Just a short note on Peter Steele’s latest contribution. Peter raises the question why nobody shifts the debate to larger-scale cooperatives or better to say cooperative companies. The issue of “thinking big” is, no doubt, valid and important. In addition to Fonterra New Zealand a long list of successful large cooperative structures could be given by each of us mainly in the US and Western Europe and in practically any sector of the economy. There is only one thing Peter seems to forget about: All those large-scale cooperatives started small and it took them many years of struggle and development to become large and strong. Cooperatives’ institution building is typically bottom-up. Normally local cooperatives are organized to meet local economic needs. Nevertheless, the importance and need for various forms of inter-cooperative associations, the establishment of secondary and tertiary cooperatives or even international cooperative organizations have always been high on the cooperative agenda precisely for reasons of enhanced business efficiency and competitiveness. In other words, cooperators do think big, but they see large-scale cooperatives as a means and not as a goal in itself. The question, therefore, is whether cooperatives can skip some phases of development and come into being as large-scale organizations from the very outset. Large-scale organizations can, of course, be established in both the public and the private sectors and you may even call them cooperatives, as it was the case in the CEE countries under the centrally planned system. But this is a top-down exercise by definition. What would then ensure that the organizations created that way are owned and controlled by their members which are basic requirements for a cooperative? Who would manage them if not the few privileged having power and management skills in, say, “a poorly managed continent”? To what extent and in what ways would they develop the technical, entrepreneurial and management skills of the small-scale, sometimes illiterate, producers?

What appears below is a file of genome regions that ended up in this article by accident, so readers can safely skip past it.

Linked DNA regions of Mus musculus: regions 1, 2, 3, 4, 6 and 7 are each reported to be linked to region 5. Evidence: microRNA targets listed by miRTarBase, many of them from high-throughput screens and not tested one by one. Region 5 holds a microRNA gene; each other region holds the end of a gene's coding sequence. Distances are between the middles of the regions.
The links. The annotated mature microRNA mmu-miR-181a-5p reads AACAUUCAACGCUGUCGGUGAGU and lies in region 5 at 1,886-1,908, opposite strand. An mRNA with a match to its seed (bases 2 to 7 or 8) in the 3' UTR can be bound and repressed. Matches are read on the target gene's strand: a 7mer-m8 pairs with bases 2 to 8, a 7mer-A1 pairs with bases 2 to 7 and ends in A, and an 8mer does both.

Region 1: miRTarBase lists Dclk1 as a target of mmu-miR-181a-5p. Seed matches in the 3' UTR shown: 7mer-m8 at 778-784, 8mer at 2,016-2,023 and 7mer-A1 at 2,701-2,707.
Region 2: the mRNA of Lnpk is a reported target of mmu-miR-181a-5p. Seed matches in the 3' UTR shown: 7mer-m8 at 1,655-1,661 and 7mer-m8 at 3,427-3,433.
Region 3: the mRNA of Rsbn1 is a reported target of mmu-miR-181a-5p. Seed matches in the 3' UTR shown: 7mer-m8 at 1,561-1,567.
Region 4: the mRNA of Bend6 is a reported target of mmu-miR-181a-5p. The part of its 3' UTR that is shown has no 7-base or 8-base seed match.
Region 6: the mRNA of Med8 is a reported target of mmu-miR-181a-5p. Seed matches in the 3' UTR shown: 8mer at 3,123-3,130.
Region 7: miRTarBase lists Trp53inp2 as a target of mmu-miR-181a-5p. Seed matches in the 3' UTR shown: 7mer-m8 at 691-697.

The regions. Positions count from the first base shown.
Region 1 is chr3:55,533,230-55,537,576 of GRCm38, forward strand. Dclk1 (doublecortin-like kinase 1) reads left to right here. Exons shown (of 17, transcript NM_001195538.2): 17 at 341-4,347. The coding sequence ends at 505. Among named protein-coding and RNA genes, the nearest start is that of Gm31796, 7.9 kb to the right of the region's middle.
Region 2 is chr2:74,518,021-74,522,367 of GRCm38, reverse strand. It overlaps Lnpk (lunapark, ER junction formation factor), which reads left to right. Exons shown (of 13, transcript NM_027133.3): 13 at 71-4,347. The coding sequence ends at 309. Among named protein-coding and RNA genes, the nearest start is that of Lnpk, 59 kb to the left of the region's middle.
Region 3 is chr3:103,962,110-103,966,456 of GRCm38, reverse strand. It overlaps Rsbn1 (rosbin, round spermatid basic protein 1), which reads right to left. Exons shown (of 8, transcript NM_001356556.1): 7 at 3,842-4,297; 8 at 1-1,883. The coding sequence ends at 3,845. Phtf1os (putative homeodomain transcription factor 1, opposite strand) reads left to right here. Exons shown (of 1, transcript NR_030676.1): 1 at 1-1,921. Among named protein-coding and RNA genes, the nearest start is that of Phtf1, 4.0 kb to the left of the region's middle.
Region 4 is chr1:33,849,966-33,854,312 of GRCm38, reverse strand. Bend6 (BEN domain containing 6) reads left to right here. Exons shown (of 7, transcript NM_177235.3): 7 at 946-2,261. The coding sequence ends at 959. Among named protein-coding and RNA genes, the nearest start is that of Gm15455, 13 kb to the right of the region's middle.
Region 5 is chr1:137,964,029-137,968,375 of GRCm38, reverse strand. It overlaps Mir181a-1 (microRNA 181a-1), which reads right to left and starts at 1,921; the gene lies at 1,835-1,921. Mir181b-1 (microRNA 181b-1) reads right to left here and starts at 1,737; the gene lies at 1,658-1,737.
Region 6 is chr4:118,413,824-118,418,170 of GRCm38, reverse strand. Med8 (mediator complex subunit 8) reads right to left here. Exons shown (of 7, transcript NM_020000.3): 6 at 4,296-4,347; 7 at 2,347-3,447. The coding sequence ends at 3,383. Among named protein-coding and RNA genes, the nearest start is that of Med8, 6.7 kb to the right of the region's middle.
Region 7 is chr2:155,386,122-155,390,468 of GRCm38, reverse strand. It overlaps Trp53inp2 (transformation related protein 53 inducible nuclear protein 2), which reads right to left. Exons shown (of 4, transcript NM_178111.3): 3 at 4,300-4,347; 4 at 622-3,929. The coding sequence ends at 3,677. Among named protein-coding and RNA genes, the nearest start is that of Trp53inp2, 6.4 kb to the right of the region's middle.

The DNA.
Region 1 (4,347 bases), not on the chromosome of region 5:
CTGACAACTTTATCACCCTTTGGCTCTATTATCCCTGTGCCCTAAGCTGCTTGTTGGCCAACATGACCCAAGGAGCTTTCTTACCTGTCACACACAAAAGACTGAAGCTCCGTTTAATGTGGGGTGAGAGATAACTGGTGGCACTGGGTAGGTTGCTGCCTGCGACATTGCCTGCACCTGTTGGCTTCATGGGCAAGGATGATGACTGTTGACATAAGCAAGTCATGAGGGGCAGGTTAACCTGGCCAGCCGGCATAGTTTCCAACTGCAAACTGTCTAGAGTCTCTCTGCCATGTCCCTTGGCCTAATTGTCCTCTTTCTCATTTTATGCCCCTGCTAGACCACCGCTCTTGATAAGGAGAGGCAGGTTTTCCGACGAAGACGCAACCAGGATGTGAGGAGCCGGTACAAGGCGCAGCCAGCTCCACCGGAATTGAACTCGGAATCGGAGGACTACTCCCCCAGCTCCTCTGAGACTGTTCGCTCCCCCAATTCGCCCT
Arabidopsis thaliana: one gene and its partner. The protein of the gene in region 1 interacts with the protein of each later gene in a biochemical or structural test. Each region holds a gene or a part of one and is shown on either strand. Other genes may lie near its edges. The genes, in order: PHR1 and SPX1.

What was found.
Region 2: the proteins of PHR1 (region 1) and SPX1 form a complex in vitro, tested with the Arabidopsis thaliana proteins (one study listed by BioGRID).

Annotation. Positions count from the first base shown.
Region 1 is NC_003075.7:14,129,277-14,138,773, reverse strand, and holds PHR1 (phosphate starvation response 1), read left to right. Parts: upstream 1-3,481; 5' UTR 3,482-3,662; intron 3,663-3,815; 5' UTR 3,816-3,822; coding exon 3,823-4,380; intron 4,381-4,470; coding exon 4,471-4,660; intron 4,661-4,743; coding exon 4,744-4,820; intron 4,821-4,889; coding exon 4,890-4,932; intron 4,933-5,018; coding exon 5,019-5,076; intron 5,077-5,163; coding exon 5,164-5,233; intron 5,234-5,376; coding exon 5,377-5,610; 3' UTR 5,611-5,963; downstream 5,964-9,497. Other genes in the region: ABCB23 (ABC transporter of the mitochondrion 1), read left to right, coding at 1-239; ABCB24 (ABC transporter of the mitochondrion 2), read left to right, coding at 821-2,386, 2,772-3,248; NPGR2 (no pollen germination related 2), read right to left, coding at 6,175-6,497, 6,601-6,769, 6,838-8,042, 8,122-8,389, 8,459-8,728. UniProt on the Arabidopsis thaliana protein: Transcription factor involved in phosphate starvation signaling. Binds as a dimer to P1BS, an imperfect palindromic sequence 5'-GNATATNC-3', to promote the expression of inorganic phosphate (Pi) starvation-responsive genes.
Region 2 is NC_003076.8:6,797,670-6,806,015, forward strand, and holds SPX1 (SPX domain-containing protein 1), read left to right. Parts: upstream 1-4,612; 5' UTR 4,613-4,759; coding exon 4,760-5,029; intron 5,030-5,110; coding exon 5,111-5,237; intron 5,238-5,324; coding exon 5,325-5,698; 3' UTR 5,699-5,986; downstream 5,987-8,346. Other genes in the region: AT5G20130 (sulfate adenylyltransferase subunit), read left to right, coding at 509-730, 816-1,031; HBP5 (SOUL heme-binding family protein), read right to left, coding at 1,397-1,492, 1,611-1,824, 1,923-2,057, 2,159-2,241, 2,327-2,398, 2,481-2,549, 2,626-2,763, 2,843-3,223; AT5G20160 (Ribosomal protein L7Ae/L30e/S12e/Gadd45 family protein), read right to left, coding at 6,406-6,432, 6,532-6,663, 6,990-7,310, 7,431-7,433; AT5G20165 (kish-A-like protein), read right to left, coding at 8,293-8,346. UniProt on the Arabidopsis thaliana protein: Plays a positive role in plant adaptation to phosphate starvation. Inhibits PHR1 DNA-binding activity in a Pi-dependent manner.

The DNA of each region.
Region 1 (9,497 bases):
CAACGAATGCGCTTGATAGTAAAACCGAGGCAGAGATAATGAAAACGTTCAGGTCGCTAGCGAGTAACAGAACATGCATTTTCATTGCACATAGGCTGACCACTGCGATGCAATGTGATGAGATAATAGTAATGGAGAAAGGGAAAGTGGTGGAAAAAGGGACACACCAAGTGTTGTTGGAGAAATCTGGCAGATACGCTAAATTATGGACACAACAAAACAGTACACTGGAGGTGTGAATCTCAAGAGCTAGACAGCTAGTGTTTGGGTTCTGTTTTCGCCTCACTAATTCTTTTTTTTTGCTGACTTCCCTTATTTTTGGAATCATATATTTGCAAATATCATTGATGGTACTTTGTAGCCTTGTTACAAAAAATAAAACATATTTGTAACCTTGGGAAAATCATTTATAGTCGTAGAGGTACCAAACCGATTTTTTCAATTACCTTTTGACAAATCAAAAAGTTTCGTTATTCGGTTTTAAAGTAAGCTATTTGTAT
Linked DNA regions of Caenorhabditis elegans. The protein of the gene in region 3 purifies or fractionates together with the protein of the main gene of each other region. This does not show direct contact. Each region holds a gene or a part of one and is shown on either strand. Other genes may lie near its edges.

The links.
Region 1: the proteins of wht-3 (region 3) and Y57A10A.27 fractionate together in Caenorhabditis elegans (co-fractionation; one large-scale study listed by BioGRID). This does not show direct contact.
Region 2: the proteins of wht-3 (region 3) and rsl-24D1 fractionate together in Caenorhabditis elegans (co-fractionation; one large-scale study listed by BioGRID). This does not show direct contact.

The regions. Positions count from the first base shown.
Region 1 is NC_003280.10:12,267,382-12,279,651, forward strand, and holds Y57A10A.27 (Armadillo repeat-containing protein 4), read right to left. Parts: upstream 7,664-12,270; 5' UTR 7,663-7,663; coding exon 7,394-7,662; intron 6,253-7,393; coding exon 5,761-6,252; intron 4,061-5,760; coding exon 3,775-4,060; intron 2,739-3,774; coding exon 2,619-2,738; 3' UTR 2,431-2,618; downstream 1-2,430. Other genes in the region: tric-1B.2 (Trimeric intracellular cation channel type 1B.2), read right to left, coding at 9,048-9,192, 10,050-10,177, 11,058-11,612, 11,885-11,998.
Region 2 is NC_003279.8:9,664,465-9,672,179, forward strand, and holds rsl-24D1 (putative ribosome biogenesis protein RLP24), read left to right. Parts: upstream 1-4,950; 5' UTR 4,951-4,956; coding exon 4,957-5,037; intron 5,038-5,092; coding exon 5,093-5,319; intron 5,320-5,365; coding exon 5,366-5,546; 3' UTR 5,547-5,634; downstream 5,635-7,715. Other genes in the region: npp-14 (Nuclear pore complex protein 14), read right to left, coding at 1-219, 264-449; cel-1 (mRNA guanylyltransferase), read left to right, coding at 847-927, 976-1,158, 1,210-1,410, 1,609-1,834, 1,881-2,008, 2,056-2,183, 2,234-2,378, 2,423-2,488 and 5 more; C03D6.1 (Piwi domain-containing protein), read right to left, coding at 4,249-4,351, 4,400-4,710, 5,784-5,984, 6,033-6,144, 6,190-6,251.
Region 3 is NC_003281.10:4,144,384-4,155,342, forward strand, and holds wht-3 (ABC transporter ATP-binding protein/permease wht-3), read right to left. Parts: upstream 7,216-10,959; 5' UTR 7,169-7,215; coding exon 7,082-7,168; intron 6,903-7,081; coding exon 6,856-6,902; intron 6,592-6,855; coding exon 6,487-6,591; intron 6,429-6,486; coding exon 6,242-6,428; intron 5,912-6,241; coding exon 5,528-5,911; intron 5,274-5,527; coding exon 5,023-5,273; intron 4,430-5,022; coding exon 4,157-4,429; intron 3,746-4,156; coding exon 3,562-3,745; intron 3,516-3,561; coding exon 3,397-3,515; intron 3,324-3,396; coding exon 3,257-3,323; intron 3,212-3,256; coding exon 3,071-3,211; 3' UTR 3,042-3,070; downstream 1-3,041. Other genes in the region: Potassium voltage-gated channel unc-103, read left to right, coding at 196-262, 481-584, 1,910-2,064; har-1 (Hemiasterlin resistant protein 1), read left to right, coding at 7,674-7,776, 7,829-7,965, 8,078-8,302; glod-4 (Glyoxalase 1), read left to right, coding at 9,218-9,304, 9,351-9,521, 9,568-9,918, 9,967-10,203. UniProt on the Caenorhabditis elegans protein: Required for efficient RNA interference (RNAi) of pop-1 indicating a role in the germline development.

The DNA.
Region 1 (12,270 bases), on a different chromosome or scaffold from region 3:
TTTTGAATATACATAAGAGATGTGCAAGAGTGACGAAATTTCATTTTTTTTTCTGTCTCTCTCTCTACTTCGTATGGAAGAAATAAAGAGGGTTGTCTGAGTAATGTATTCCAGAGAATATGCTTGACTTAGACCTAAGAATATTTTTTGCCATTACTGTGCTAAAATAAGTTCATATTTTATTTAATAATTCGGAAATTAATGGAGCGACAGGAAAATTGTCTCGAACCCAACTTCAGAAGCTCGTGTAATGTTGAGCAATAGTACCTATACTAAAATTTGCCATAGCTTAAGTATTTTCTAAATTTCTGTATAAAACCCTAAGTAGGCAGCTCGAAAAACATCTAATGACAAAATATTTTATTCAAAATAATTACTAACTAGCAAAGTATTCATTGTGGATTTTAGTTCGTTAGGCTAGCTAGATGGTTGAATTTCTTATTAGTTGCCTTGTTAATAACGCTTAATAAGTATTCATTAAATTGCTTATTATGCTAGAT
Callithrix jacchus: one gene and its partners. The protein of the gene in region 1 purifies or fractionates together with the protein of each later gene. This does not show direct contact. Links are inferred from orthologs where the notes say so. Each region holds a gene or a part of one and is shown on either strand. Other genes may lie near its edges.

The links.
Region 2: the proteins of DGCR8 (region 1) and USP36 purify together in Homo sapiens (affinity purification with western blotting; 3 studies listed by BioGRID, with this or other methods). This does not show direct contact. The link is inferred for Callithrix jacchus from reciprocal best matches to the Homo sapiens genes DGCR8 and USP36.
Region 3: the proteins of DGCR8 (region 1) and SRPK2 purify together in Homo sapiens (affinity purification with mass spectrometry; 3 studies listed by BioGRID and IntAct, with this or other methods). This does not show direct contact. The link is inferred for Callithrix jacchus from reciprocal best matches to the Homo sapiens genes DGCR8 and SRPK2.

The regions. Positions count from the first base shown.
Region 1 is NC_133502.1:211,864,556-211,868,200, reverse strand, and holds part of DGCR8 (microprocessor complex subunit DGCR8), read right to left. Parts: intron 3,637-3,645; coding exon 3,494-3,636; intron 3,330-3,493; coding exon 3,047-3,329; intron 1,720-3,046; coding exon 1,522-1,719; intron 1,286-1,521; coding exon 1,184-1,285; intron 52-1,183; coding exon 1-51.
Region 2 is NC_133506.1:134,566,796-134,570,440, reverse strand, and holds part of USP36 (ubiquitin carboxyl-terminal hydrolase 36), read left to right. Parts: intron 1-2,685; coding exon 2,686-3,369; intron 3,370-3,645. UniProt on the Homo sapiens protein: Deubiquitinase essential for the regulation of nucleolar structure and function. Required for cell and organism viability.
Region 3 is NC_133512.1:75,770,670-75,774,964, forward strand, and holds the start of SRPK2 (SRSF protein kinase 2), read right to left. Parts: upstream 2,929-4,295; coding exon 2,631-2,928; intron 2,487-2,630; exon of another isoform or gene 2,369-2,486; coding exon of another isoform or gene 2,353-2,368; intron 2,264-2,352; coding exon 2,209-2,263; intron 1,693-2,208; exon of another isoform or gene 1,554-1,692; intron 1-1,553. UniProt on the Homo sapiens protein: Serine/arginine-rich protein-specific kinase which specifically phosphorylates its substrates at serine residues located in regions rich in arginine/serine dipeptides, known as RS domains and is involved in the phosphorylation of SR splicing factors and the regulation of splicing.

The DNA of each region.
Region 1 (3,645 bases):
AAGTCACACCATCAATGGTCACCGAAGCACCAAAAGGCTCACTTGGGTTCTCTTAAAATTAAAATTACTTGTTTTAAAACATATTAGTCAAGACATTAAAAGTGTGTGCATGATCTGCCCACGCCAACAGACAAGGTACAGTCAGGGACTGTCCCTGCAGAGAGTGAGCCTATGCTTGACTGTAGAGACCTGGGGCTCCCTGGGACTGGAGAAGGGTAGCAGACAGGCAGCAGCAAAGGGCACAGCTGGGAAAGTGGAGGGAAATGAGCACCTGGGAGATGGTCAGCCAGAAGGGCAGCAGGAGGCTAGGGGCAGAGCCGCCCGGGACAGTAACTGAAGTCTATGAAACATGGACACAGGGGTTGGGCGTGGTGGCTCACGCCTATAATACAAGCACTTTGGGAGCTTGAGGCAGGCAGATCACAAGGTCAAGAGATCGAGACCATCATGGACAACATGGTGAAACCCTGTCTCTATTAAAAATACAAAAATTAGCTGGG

All the above, of course, is not to say that cooperatives are a panacea for and exclusive means of agricultural and rural development. Other organizations, private or public, may also prove efficient and successful, but I think that is a theme for another discussion.
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Related links and resources:
FAO's website on cooperatives and producers organisations
World Food Day
Good practices in building innovative rural institutions to increase food security
Agricultural cooperatives: paving the way for food security and rural development (Brochure)
My.Coop - Managing your agricultural cooperatives
The Group Promoter's Resource Book
The Group Enterprise Resource Book
The Group Savings Resource Book
The Inter-Group Association Resource Book
New Strategies for Mobilizing Capital in Agricultural Cooperatives
Computerizing Agricultural Cooperatives: Practical Guidelines
Cooperatives: Has their Time Come or Gone?
Agricultural cooperative development - A manual for trainers
Capital Formation in Kenyan Farmer-owned Cooperatives: a case study